Broadsheet reader Briana Hill wrote this weekend to tell us that as she was filling out a Zogby poll, she came across a question that read, "Do you think that the 'morning-after' abortion pill, commercially known as Plan B, should be available over the counter or should it be available only by prescription?"
Of course, in an ever-intensifying language war over abortion, contraception and basically everything having to do with reproductive health, classifying the morning-after pill as an "abortion pill" rather than "emergency contraception" is a serious foul. And no, that's not just because of semantics or politics: Emergency contraception is called emergency contraception because, usually taken within 72 hours of unprotected intercourse, it prevents ovulation, fertilization of an egg and (though this has not been scientifically proved) the implantation of a fertilized egg in the uterine wall. There's no abortion here, folks.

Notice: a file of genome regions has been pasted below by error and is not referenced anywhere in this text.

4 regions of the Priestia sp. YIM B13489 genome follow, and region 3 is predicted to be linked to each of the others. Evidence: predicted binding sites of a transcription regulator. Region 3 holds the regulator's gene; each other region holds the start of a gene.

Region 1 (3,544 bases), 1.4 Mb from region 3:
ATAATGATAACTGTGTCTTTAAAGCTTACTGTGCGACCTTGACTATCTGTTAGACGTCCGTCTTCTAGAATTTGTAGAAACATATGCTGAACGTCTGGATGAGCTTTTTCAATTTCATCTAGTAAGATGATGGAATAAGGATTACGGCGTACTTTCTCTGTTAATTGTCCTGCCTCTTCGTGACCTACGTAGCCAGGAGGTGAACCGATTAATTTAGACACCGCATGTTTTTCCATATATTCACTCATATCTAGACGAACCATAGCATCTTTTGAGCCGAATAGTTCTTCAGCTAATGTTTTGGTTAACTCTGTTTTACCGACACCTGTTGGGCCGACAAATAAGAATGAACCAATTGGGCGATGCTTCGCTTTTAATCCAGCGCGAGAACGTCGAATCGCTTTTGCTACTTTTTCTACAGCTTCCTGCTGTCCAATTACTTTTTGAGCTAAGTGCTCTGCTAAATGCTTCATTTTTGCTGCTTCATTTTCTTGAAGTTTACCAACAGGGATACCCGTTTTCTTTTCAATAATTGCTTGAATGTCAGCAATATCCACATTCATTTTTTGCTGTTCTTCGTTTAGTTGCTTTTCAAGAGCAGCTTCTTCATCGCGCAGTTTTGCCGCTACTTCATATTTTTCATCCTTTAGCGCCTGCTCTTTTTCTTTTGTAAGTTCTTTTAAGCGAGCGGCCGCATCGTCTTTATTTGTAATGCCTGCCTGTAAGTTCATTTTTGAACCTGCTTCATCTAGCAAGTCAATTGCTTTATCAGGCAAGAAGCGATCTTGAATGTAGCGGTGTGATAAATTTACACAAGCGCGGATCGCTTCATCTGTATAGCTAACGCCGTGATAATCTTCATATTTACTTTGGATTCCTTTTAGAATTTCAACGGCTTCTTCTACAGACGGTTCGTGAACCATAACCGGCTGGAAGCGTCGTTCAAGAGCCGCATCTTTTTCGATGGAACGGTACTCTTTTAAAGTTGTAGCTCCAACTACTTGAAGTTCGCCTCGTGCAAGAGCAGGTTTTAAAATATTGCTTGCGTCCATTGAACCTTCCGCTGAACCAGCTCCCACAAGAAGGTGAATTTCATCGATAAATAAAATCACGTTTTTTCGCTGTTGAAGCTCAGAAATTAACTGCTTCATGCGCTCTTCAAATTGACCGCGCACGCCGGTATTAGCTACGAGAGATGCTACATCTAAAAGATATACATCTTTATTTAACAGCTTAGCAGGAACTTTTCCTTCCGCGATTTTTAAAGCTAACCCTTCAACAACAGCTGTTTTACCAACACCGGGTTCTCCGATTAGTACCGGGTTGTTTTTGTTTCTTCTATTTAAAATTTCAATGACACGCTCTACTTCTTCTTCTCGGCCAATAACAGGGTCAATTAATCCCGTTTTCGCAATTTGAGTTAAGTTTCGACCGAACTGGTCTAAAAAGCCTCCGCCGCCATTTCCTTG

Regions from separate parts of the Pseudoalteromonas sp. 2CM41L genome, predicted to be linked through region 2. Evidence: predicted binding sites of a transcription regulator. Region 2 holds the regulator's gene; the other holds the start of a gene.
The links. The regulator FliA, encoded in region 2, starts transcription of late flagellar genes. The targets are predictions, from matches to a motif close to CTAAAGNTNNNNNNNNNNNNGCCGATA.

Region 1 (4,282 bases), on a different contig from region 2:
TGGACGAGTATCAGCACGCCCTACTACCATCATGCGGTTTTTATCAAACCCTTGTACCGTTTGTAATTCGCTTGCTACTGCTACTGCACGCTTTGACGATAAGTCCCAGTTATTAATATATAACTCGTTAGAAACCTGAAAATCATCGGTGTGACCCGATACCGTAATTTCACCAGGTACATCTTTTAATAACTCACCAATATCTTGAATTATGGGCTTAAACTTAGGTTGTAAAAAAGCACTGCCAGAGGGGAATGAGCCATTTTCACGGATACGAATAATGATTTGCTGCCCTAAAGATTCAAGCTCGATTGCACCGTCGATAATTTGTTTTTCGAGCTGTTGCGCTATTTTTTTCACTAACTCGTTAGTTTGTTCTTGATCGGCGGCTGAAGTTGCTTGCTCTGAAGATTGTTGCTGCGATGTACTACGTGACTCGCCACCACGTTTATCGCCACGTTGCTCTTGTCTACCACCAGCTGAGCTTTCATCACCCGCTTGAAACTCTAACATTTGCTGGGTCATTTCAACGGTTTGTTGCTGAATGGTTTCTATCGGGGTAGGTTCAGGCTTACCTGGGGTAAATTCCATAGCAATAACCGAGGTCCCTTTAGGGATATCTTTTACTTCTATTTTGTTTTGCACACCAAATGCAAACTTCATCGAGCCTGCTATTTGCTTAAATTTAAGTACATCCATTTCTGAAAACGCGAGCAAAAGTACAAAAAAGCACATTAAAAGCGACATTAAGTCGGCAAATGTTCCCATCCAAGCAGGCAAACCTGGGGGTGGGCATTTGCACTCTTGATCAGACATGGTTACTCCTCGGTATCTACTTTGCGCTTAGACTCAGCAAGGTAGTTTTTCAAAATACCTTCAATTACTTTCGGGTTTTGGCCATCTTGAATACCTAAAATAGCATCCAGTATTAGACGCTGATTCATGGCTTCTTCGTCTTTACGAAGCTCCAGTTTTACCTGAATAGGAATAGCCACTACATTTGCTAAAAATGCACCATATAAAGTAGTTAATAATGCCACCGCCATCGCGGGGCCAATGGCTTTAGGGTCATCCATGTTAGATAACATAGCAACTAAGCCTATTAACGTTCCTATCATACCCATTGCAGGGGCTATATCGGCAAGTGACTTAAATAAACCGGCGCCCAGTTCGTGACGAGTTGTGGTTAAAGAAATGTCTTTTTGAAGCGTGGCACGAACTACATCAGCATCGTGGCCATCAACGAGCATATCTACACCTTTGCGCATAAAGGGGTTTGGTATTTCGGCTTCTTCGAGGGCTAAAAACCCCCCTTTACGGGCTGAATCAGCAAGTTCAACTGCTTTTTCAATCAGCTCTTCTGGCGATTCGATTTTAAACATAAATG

Perhaps the Zogby pollers got confused about the differences between emergency contraception and mifepristone (aka RU-486), an abortifacient that is taken after fertilization and implantation have occurred and that can therefore fairly be called an "abortion pill."
Hill, a second-year law student at UCLA who recently did a paper on emergency contraception, fired off a comment to Zogby, describing her fury that "a supposedly reputable organization would send out such an inaccurate and leading question." After enlightening the Zogby pollsters about the differences between contraception and abortion, Hill concluded, "it is irresposible to send out such a loaded and inaccurate question and then present the poll results as accurate."
So put that in your poll and smoke it.